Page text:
Hyderabad floods highlight the need for a disaster mitigation and climate resilience plan

HYDERABAD -DRF team continuing the Rescue operation on the second day in submerged Aljubail colony , Falaknuma in Oldcity of Hyderabad-on Thursday| VINAY MADAPU

  • Unusually heavy rains caused flooding in Hyderabad in mid-October, exposing the faults in the urban infrastructure.
  • Some experts claim it is a clear case of the impact of climate change causing extreme weather events. Others point out that it is an example of bad planning, encroachment of lakes and poor urban infrastructure and preparedness.
  • In addition to disaster management plans, cities like Hyderabad require a certain amount of climate resilience built in.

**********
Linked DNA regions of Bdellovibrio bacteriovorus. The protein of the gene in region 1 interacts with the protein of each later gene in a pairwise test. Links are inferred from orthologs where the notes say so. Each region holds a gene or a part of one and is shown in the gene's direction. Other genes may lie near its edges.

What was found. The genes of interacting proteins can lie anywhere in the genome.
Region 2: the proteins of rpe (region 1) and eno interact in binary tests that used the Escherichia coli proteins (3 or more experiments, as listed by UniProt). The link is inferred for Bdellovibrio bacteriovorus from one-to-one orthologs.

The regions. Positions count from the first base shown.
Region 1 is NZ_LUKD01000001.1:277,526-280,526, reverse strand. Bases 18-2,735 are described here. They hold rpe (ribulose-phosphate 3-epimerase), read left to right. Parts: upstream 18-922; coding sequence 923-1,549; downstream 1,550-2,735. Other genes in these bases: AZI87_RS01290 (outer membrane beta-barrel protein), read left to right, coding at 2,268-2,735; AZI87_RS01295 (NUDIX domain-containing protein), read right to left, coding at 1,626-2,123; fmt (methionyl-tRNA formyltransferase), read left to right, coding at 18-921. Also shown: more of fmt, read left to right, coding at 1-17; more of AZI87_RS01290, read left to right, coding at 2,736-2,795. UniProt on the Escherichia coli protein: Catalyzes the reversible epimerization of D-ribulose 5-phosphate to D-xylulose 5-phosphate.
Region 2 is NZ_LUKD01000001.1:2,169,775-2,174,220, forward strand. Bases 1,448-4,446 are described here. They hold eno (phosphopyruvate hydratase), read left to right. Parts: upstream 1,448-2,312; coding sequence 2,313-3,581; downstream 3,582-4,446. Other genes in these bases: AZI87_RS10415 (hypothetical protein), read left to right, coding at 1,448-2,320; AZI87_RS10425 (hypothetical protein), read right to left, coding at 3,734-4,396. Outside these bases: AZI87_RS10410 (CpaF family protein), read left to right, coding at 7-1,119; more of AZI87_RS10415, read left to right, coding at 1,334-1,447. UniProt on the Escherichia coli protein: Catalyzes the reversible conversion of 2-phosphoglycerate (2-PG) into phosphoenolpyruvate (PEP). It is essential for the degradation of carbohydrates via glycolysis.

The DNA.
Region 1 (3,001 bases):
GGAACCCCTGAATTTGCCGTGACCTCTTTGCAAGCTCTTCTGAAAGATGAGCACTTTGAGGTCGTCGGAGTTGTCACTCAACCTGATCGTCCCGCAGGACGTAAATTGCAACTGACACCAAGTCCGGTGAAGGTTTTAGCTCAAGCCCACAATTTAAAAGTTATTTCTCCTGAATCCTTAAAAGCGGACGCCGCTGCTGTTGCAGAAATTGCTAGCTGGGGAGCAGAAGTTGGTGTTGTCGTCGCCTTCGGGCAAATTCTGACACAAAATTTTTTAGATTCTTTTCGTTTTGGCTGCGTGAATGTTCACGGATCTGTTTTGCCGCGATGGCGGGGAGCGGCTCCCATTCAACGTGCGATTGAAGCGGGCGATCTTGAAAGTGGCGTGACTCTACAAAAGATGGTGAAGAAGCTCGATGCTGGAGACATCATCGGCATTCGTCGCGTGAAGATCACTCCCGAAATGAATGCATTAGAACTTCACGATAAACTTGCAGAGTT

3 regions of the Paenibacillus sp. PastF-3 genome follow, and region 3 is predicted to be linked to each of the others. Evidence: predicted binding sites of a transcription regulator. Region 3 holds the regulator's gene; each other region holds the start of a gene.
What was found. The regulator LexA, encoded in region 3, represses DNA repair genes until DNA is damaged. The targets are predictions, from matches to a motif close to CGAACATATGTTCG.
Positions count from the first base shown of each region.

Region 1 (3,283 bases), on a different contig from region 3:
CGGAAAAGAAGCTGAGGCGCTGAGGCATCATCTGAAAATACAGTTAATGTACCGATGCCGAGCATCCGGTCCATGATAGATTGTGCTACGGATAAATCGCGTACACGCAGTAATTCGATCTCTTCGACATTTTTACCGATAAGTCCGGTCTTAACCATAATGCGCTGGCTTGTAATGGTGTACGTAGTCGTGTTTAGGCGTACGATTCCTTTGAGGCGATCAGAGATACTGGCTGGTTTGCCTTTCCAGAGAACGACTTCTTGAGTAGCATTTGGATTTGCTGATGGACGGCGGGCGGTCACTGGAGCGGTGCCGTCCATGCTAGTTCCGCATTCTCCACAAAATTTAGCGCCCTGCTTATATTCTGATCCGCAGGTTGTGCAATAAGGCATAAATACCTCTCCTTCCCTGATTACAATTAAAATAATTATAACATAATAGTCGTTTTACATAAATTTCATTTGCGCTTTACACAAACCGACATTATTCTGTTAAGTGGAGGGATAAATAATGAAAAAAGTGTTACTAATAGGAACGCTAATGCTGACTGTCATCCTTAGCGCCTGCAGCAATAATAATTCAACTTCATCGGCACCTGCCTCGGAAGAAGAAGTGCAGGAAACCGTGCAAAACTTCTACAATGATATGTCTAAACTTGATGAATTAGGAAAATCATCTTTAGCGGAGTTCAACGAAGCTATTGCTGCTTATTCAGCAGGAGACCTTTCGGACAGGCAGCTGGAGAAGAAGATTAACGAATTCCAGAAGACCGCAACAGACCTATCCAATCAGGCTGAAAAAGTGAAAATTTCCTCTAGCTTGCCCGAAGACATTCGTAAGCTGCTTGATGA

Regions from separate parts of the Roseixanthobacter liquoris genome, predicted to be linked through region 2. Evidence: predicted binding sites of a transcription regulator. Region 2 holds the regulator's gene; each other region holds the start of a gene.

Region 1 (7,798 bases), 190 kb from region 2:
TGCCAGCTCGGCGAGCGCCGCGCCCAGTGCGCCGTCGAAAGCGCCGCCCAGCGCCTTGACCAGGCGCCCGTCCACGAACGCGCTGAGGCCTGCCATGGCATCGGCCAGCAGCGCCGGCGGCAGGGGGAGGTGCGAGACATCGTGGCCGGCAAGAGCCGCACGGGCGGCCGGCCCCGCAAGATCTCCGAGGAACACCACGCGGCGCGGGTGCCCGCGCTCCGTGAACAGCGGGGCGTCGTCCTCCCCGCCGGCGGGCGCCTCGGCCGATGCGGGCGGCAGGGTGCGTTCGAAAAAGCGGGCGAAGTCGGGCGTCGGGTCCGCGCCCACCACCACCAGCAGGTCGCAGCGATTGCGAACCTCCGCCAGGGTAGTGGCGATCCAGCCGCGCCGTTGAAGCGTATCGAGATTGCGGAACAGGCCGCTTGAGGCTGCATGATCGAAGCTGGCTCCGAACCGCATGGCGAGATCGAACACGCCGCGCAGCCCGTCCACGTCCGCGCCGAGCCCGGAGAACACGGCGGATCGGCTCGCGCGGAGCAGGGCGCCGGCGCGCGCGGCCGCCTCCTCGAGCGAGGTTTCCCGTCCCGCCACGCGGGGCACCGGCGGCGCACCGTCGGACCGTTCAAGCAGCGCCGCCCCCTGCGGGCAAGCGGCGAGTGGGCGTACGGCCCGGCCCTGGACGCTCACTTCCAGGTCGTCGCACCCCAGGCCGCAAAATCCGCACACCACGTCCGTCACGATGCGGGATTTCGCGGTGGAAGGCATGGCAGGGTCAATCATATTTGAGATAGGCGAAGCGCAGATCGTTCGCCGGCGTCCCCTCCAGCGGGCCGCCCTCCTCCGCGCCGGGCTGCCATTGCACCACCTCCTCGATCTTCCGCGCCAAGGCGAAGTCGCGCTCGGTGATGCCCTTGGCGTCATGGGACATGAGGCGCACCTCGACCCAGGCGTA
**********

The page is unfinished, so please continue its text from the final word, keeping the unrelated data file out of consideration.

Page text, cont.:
For residents of Hyderabad city in India, September usually meant caution as the month brought unusually heavy rains. The Great Musi Floods of 1908  that impacted most of Hyderabad was caused by an unprecedented downpour on September 28 that year and each year September has been the time for caution.

This year however, it is October that saw an extreme weather event that will be etched in the memories of the people. Sudden spells of heavy downpour, cloud bursts and flash floods over a week and especially on the intervening night of October 13-14, exposed the fragile and inefficient urban infrastructure of the capital of Telangana.